There are conversations going on about where and how this could be feasible, with the driving principle for checks to happen away from the actual border.

But again, if you've been following this process, there have been many, many conversations about this already - none of which have reached a happy conclusion - but it is part of what the government would like to be the solution.

Again - not straightforward.

Even trickier is how to address the customs issue.

It's clear the government does not want to go back to the idea of a Northern Ireland only backstop - not just because their sometime allies, the DUP, wouldn't want to accept it, but because that would mean it would essentially be in the EU customs union.

When you hear the prime minister talk about the UK leaving EU apparatus "as a whole", this is what he is ruling out.

image copyrightPA Media
image captionThe DUP - led by Arlene Foster - are sometimes allies of No 10

He wants Northern Ireland to be in the UK customs territory, but the implication of this is some kind of customs border - because when goods go from Northern Ireland into the EU they need to be checked somewhere.

A border in the Irish sea? Hmmm... Deeply complicated.

And it feels unrealistically optimistic to imagine that the EU would allow these elements to be settled after the UK leaves.

Then there's the question of who would actually police and monitor all of this stuff.

Maybe the Northern Irish Assembly could be given a bigger role - that's one of the UK's ideas not necessarily beloved by the EU.

And over the longer term, there is still the hope on the UK side that those "alternative arrangements" (remember them?) could replace the need for any kind of draconian arrangements.

But there are now conversations happening between governments about the principle here, one of consent, that simply weren't happening a while ago.

Again, a million miles from a happy conclusion, but progress of a sort.

If you want to read more about the potential technical details of the possible shape of a deal, there have been thousands of column inches in the last few days devoted to it with lots of well informed speculation by different EU pundits, well plugged into to what's going on.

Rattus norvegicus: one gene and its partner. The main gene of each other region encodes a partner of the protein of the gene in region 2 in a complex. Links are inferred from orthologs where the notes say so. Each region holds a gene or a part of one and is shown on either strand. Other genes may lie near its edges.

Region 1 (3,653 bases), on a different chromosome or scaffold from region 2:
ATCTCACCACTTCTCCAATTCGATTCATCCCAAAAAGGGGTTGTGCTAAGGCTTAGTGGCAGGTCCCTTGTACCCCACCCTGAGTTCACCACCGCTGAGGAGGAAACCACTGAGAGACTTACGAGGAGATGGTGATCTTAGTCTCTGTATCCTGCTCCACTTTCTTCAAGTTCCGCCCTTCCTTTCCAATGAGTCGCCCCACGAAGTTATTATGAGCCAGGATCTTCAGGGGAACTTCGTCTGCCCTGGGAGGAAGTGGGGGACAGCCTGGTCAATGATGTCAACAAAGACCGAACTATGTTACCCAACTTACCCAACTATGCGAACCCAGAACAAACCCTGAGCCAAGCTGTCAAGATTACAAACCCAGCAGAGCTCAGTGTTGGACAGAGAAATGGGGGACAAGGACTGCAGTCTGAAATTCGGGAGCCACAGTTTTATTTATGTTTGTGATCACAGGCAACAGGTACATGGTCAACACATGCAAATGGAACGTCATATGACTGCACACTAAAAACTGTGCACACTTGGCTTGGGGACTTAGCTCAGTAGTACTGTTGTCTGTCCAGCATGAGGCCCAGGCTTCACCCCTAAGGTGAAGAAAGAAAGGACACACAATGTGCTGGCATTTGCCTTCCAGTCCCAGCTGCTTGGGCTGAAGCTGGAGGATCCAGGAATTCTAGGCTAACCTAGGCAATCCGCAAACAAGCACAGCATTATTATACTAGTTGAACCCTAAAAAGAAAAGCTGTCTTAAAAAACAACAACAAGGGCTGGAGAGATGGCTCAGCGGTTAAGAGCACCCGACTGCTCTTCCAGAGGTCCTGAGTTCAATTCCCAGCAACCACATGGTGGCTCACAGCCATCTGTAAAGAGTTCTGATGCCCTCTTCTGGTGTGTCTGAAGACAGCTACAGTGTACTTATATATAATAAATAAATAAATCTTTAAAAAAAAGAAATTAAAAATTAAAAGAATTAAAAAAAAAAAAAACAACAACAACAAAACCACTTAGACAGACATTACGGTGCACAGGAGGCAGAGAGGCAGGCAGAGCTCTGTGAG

And there's a good explanation here by one of my colleagues in Belfast about the border conundrum:

The details of what, or might not be possible, of course do matter a lot.

And it is abundantly clear that the EU does not, at the moment, consider what they have heard (in the non-existent talks remember!) to be anywhere near enough to replace what was agreed with Mrs May.

But while the policy equations are important, the political choice on whether to try to make something work is the vital one.

And there is palpable frustration in some quarters on the UK side that not everyone in the EU actually wants to listen.

Perhaps, and who would blame them, some on the other side of the Channel would rather take their chances and wait to see what happens after the likely general election.

Parliament's voted to delay departure if there is no deal after all. Why invest much in this administration's ideas when the political turbulence could just sweep them away in any case?


One EU insider joked tonight, "In Boris we trust?". But next week the prime minister is likely to use encounters with the major EU leaders, like Merkel and Macron, in the margins of the UN Assembly in New York to give the political dynamics a good shove.

Some sources in government reckon that kind of intervention from a big continental player is the only way there can be a resolution in time.

Another senior figure reckons, guess what, it's still all about Ireland. If they signal that they could be ready to take this set of proposals seriously, then it could be game on.

Is that realistic? It would be a pretty enormous political turnaround. Part of getting any deal done when there has been such a confrontation is to find ways of every party finding a "win".

There's talk tonight of the UK being given a deadline to publish its proposals. Who can blame the EU for making those kinds of demands for concrete and public commitments when events this side of the Channel are so turbulent.

But as ever, it's the politics, not the process, that will likely make the difference in the end.